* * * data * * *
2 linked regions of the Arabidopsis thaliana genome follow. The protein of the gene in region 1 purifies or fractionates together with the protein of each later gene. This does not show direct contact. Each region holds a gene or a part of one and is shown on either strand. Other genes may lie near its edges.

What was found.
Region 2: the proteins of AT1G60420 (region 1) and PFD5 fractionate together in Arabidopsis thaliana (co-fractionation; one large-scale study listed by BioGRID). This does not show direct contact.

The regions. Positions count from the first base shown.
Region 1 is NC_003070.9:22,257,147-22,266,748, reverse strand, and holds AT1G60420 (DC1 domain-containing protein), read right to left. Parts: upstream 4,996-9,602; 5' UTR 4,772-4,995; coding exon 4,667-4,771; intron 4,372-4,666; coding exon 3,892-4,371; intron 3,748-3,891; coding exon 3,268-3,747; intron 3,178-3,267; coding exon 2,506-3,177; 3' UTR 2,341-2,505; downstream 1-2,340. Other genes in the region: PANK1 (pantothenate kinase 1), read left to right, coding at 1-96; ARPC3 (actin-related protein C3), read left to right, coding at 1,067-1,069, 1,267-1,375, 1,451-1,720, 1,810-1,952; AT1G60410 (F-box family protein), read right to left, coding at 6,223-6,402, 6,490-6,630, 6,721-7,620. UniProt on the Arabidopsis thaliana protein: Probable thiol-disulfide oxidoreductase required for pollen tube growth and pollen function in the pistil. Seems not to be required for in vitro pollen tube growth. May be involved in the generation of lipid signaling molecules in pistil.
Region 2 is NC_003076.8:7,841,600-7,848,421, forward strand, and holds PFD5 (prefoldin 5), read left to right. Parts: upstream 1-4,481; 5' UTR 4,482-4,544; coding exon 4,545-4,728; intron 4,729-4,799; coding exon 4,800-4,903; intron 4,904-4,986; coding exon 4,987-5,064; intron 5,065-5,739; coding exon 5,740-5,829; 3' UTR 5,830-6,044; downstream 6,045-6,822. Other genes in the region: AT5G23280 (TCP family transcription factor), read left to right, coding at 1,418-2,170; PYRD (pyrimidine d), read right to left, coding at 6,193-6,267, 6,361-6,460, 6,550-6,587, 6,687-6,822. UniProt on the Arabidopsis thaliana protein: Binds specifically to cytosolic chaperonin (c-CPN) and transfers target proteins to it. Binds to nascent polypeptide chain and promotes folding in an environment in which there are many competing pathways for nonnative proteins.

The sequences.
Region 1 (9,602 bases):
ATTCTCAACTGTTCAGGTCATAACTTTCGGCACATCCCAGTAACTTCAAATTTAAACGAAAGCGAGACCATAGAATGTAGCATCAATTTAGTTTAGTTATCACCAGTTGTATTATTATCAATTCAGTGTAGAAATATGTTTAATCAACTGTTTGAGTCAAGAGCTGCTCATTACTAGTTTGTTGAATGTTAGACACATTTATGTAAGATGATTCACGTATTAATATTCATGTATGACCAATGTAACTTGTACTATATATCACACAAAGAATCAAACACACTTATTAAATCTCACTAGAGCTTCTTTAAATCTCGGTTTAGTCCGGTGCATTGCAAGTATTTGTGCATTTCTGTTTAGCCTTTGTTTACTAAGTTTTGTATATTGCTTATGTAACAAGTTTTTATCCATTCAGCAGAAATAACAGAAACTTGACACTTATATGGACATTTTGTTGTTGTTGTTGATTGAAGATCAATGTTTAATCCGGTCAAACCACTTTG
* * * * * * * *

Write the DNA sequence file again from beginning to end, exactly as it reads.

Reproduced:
2 linked regions of the Arabidopsis thaliana genome follow. The protein of the gene in region 1 purifies or fractionates together with the protein of each later gene. This does not show direct contact. Each region holds a gene or a part of one and is shown on either strand. Other genes may lie near its edges.

What was found.
Region 2: the proteins of AT1G60420 (region 1) and PFD5 fractionate together in Arabidopsis thaliana (co-fractionation; one large-scale study listed by BioGRID). This does not show direct contact.

The regions. Positions count from the first base shown.
Region 1 is NC_003070.9:22,257,147-22,266,748, reverse strand, and holds AT1G60420 (DC1 domain-containing protein), read right to left. Parts: upstream 4,996-9,602; 5' UTR 4,772-4,995; coding exon 4,667-4,771; intron 4,372-4,666; coding exon 3,892-4,371; intron 3,748-3,891; coding exon 3,268-3,747; intron 3,178-3,267; coding exon 2,506-3,177; 3' UTR 2,341-2,505; downstream 1-2,340. Other genes in the region: PANK1 (pantothenate kinase 1), read left to right, coding at 1-96; ARPC3 (actin-related protein C3), read left to right, coding at 1,067-1,069, 1,267-1,375, 1,451-1,720, 1,810-1,952; AT1G60410 (F-box family protein), read right to left, coding at 6,223-6,402, 6,490-6,630, 6,721-7,620. UniProt on the Arabidopsis thaliana protein: Probable thiol-disulfide oxidoreductase required for pollen tube growth and pollen function in the pistil. Seems not to be required for in vitro pollen tube growth. May be involved in the generation of lipid signaling molecules in pistil.
Region 2 is NC_003076.8:7,841,600-7,848,421, forward strand, and holds PFD5 (prefoldin 5), read left to right. Parts: upstream 1-4,481; 5' UTR 4,482-4,544; coding exon 4,545-4,728; intron 4,729-4,799; coding exon 4,800-4,903; intron 4,904-4,986; coding exon 4,987-5,064; intron 5,065-5,739; coding exon 5,740-5,829; 3' UTR 5,830-6,044; downstream 6,045-6,822. Other genes in the region: AT5G23280 (TCP family transcription factor), read left to right, coding at 1,418-2,170; PYRD (pyrimidine d), read right to left, coding at 6,193-6,267, 6,361-6,460, 6,550-6,587, 6,687-6,822. UniProt on the Arabidopsis thaliana protein: Binds specifically to cytosolic chaperonin (c-CPN) and transfers target proteins to it. Binds to nascent polypeptide chain and promotes folding in an environment in which there are many competing pathways for nonnative proteins.

The sequences.
Region 1 (9,602 bases):
ATTCTCAACTGTTCAGGTCATAACTTTCGGCACATCCCAGTAACTTCAAATTTAAACGAAAGCGAGACCATAGAATGTAGCATCAATTTAGTTTAGTTATCACCAGTTGTATTATTATCAATTCAGTGTAGAAATATGTTTAATCAACTGTTTGAGTCAAGAGCTGCTCATTACTAGTTTGTTGAATGTTAGACACATTTATGTAAGATGATTCACGTATTAATATTCATGTATGACCAATGTAACTTGTACTATATATCACACAAAGAATCAAACACACTTATTAAATCTCACTAGAGCTTCTTTAAATCTCGGTTTAGTCCGGTGCATTGCAAGTATTTGTGCATTTCTGTTTAGCCTTTGTTTACTAAGTTTTGTATATTGCTTATGTAACAAGTTTTTATCCATTCAGCAGAAATAACAGAAACTTGACACTTATATGGACATTTTGTTGTTGTTGTTGATTGAAGATCAATGTTTAATCCGGTCAAACCACTTTG